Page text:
Image: Sharon McCutcheon / Unsplash

21% of UK university students work two jobs while studying

More than 1 in 5 students in the UK work two jobs in addition to attending university, new research by Student Beans has revealed.

The student discounts and offers app surveyed over 2,000 UK-based university students to find out more about their financial habits.

More than a third (36%) had one part-time job and 21% answered that they had two jobs while also studying at university.

A quarter of all respondents answered “yes” when asked if financial stress had ever caused them to consider dropping out of university.

Those who had two part-time jobs were asked why they did so. The top reasons were to fund shopping habits (42%) and to cover rent or bills (39%).

Other reasons included saving up to go travelling (34%), for nights out (31%), and to fund transport (27%).

Students with two-part time jobs were asked if their work had any negative impacts on their studies. 72% said this was the case.

Respondents were also asked to estimate how much of their wages went to particular expenses each month from a list provided. The average respondent said that a third goes towards shopping and nights out, a quarter towards groceries, and a tenth towards rent.

The average earnings for students with part-time jobs alongside their studies was £350 a month, the survey revealed.

Participants were asked how much they saved up to go travelling. The average was £550, although 53% said that they needed “more than £2,000”.

University is meant to be a time to learn, make friends and have fun, not to be bogged down by financial concerns

– Michael Eder

“Managing finances at university can be a challenge for everyone,” commented Michael Eder, the founder of Student Beans. “Fees are high, loans are often not enough to cover rent or food and many will want to be going out to socialise.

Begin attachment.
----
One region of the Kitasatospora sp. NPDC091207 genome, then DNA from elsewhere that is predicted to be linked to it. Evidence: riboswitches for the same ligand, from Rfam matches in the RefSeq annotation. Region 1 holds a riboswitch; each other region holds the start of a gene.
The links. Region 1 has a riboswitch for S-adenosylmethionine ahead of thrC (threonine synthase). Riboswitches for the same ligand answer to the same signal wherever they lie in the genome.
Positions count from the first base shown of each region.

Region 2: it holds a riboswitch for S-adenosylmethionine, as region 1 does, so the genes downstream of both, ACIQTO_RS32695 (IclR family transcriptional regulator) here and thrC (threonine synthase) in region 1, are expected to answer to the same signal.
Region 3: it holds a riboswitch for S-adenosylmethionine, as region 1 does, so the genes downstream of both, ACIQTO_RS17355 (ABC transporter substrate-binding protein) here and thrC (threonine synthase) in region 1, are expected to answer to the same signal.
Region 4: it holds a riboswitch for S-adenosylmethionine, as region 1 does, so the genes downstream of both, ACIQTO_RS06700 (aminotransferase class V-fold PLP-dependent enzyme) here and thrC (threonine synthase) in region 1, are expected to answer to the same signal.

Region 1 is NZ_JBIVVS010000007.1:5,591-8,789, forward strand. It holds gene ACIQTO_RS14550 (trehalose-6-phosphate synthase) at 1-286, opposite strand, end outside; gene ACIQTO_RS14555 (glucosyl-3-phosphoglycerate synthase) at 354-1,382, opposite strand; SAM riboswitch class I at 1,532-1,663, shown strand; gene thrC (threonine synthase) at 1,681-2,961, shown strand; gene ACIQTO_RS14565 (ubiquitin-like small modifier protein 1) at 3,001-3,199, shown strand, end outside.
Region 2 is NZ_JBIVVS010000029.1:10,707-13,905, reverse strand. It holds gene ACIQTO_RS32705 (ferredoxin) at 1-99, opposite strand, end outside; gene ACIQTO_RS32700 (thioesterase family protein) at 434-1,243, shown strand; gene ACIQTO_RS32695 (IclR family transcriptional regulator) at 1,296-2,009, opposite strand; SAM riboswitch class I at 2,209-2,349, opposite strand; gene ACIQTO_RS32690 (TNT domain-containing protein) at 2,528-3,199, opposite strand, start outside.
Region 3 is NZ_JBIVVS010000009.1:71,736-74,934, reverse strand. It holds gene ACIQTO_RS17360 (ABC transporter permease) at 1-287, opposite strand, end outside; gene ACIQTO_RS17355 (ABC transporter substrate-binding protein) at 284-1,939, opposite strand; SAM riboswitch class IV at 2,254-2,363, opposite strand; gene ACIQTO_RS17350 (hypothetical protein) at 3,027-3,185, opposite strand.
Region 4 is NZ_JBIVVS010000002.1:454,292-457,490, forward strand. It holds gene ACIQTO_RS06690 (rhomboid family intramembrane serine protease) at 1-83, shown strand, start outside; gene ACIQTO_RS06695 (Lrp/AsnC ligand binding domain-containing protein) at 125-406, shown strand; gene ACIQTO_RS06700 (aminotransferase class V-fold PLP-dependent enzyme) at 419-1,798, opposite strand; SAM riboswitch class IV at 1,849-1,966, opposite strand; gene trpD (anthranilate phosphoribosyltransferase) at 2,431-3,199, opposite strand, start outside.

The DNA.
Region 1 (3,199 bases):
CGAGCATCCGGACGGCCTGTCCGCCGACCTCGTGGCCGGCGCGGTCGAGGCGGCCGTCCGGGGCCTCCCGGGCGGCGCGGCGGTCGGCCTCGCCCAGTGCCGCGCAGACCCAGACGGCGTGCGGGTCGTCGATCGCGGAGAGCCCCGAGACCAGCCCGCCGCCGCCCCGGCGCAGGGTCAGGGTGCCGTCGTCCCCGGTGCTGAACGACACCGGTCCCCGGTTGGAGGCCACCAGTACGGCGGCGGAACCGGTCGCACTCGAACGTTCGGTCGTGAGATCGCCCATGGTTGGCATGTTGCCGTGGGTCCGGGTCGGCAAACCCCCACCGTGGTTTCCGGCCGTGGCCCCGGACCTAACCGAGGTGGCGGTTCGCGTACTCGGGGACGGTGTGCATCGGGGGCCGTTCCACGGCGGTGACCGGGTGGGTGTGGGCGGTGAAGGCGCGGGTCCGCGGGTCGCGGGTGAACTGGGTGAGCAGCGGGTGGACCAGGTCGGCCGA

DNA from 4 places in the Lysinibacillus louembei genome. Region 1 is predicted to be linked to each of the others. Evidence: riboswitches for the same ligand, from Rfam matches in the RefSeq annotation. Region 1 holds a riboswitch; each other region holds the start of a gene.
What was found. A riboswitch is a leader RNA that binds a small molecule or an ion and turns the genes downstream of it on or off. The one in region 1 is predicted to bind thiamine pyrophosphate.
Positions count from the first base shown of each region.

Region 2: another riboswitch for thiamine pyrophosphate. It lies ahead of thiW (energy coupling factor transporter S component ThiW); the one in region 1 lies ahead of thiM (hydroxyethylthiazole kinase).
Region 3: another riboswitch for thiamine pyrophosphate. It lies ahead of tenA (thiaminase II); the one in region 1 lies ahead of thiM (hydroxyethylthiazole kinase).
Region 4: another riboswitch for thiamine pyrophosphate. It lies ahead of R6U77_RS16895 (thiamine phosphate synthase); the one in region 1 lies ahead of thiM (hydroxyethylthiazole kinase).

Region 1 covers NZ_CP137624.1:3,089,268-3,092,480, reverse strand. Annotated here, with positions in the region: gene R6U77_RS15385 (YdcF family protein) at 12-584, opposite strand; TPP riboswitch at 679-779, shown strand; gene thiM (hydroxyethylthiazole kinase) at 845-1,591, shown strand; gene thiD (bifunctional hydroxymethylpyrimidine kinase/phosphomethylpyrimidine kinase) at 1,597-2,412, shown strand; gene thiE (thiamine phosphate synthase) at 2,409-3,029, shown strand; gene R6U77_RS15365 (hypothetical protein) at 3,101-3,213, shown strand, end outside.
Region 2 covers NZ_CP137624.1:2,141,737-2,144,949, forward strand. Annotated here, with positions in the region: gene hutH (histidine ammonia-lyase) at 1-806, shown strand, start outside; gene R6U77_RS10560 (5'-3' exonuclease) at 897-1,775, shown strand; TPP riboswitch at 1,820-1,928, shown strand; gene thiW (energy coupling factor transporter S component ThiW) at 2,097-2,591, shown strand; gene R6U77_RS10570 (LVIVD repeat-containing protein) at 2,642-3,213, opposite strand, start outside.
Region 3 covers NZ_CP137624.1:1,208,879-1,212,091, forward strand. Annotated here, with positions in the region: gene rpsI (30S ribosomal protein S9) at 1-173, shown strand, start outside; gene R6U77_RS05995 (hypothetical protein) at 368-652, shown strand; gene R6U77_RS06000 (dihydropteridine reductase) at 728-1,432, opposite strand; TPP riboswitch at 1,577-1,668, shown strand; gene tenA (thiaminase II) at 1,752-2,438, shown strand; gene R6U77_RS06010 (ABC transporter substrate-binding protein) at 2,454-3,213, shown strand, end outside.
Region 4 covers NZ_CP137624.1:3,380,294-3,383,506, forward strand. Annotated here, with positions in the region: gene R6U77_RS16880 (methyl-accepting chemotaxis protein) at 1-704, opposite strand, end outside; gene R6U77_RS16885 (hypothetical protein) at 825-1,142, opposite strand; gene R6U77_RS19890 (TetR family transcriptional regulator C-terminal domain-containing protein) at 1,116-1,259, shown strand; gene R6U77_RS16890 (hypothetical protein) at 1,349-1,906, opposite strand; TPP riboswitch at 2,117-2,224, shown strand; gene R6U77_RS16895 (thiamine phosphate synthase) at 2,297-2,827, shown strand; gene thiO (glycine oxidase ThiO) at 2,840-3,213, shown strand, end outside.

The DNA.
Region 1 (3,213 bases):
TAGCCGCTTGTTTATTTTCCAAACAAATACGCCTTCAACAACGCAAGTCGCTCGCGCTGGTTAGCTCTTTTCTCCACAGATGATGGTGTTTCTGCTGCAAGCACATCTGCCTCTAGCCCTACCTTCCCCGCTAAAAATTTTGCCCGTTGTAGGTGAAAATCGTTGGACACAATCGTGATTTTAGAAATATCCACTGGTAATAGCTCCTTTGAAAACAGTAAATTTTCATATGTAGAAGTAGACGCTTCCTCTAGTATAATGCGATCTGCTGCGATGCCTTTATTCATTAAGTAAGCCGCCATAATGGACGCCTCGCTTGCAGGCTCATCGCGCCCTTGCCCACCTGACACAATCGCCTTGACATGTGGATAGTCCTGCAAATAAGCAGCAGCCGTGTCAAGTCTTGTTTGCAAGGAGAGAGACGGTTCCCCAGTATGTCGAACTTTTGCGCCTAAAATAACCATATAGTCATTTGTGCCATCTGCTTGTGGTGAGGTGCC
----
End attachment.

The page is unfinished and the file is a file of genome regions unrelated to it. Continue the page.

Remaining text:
“Keeping on top of all of this whilst also trying to save money to go travelling or pay for a car is incredibly difficult. It is worrying that so many students have to earn more than one wage just to get by; especially as so many have admitted that work negatively impacts their studies.

“Make sure to save where you can – you’d be surprised how many shops, restaurants and businesses offer student discounts. And do not be afraid to ask for help if you need it; university is meant to be a time to learn, make friends and have fun, not to be bogged down by financial concerns.”

Last year, a job survey for students at the University of Warwick conducted by The Boar found that, out of 240 respondents, 46% had term-time jobs. 60% of respondents who were employed were on zero-hour contracts.

40% of respondents who had jobs cited gaining extra money to spend as their cause, while 38% said they worked to finance living costs. 17% got a job to gain work experience.

Last month, the National Union of Students (NUS) warned that working-class students are turning to loan sharks to fund “hidden costs” upon their arrival at university.

A lack of transparency, the NUS said, led to students being forced to pay extra for compulsory materials, trips and courses – expenses which had not been made clear beforehand.


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